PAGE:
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Petermann Bédat unveils a follow-up to the immensely popular 1967 Dead Beat Second. Limited to 25 pieces, the 1967 Second Series features a 39mm grade 5 Titanium case with a bright blue semi-open dial.

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Petermann Bédat 1967 Second Series

Gaël Petermann & Florian Bédat

Gaël Petermann and Florian Bédat first met at the watchmaking school of Geneva in 2007, graduating in 2011. After two and a half years working at Harry Winston in Geneva, Florian Bédat relocated to Glasshütte to join his friend and soon-to-be business partner – Gaël at A. Lange & Söhne. In September 2014, Gaël returned to Switzerland where he began a career restoring vintage and complicate watches in Geneva. Two years later, Florian decided to once again join Gaël and together, opened a workshop in Renens. Their choice was largely influenced by the availability of a workshop space beside master watchmaker Dominique Renaud’s atelier. The opportunity to be working in close proximity to Renaud was an opportunity not to be missed. A year later, PetermannBédat Sàrl was created.

Restoring timepieces made by the greatest watchmaking names in history was probably one of the best ways to build a solid foundation of knowledge. Yet Gaël and Florian wanted more: to create their first movement.

Read: Our interview with Gaël Petermann & Florian Bédat.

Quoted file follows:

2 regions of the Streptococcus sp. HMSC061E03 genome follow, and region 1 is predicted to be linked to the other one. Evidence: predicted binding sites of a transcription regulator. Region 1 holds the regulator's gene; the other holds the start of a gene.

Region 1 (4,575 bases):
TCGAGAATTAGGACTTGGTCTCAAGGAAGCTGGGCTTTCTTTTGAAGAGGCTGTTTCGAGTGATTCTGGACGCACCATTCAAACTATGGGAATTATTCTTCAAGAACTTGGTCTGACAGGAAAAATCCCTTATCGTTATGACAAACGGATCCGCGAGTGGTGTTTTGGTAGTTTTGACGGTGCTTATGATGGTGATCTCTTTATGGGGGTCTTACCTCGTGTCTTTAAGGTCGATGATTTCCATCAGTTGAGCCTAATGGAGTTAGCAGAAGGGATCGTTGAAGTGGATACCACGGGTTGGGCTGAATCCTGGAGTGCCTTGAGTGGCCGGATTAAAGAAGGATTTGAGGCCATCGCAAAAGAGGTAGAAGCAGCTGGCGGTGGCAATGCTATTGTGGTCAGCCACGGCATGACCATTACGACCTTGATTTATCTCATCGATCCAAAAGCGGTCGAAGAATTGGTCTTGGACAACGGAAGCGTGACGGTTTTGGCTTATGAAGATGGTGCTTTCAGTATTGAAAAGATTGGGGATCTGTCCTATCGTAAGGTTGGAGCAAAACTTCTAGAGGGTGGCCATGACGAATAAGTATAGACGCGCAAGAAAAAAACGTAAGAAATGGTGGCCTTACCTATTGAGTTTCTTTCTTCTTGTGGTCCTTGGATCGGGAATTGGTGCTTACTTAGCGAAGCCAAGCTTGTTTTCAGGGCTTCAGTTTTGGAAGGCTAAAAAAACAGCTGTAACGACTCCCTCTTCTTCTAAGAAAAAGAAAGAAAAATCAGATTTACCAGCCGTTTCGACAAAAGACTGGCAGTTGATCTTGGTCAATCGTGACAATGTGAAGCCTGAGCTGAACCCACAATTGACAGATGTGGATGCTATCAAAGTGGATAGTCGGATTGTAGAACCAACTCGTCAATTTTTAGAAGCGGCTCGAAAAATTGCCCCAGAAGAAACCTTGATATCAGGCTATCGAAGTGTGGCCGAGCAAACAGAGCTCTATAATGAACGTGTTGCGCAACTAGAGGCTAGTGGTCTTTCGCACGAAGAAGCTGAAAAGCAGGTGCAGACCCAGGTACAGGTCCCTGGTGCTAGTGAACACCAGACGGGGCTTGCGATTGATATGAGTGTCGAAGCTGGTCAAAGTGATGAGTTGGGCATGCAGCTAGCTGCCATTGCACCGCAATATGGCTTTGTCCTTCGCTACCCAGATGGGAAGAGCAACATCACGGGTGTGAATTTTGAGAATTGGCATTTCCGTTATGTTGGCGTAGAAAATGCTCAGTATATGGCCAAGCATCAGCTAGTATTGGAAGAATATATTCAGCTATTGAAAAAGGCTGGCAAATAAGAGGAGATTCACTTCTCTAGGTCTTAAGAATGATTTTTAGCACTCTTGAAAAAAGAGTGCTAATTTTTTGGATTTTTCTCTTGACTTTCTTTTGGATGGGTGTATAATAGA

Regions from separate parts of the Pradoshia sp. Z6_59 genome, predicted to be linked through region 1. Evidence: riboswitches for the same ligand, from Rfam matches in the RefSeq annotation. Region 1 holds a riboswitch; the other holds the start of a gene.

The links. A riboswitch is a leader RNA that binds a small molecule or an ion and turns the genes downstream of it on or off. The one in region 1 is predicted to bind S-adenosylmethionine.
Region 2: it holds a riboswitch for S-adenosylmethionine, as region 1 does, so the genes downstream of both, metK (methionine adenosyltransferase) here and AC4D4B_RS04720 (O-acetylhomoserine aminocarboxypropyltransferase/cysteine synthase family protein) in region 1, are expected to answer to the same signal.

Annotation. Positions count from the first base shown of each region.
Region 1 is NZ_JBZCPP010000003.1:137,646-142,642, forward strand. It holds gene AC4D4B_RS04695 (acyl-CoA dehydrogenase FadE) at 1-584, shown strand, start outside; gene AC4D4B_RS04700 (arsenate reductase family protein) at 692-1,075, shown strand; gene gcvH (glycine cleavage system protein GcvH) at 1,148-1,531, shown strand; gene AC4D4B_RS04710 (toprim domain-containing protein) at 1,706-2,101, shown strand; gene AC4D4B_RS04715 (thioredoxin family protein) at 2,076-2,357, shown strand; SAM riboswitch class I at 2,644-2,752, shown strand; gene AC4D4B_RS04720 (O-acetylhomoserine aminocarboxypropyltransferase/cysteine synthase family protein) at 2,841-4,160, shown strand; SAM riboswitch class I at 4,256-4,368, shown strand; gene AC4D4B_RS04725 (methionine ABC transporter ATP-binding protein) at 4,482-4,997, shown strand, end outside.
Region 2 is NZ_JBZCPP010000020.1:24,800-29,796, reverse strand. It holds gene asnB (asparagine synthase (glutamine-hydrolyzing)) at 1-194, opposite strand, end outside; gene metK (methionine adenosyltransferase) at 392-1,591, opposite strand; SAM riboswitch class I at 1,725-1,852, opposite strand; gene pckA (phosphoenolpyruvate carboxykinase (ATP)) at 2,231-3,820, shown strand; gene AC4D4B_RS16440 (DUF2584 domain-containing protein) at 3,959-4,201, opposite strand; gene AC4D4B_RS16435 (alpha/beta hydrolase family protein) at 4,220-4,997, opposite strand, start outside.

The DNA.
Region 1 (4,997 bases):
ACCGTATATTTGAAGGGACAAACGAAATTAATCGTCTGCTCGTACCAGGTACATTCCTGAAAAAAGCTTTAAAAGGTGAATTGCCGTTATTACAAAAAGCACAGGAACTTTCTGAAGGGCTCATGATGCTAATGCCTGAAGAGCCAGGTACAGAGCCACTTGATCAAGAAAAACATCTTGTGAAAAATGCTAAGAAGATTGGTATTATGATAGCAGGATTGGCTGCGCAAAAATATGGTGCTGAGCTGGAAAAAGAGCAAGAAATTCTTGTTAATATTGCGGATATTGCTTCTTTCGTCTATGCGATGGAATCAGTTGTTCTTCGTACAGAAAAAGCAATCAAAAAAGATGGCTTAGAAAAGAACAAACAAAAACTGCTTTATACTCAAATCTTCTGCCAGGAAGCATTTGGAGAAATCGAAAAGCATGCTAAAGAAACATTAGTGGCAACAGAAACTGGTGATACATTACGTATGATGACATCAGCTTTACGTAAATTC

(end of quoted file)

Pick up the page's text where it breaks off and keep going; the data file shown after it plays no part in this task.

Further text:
The 1967 Series

Conceived with the help of Dominique Renaud, the duo wished for a 3-hands caliber, the simplest expression of time but with a twist: a dead beat second.

Made in Renans, this first in-house watch has been subjected to the upmost care and finishes. Every detail has been crafted with the same desire for perfection: a Bréguet spiral spring, black polished bevels, everything finished by hand with the same care as the next watch. Even parts one will never get to see are decorated. Why? Because the next generation of watchmakers love their job as much as their ancestors did.

Discover Petermann Bédat on our online digital exhibition, The Persistence of Memory

Dead Beat Second

Unlike the smooth sweep of a running seconds hand, the dead beat seconds hand ticks in short sharp movements; mimicking that of an electronic quartz watch. In a case of horological irony, dead beat seconds are prized amongst collectors largely due to the fact that only those in the know recognise one when they see it.

The elaborate dead beat second mechanism and bridge is on full display, visible from the sapphire-crystal case-back. Combined with an array of decorative techniques on display, including frosting, mirror polishing and bevelling, the 1967 Dead Beat Second is a fine example of independent artisanal watchmaking at its best. As Gaël Petermann and Florian Bédat conclude, “We founded Petermann Bédat to create complete watches as we intend them. Where craftsmanship is dedicated to an impossible aim, perfection!”.

The 1967 Second Series retails for SGD 110,000 inclusive of GST.

The Hour Glass is proud to be the exclusive representative of Petermann Bédat throughout Asia.

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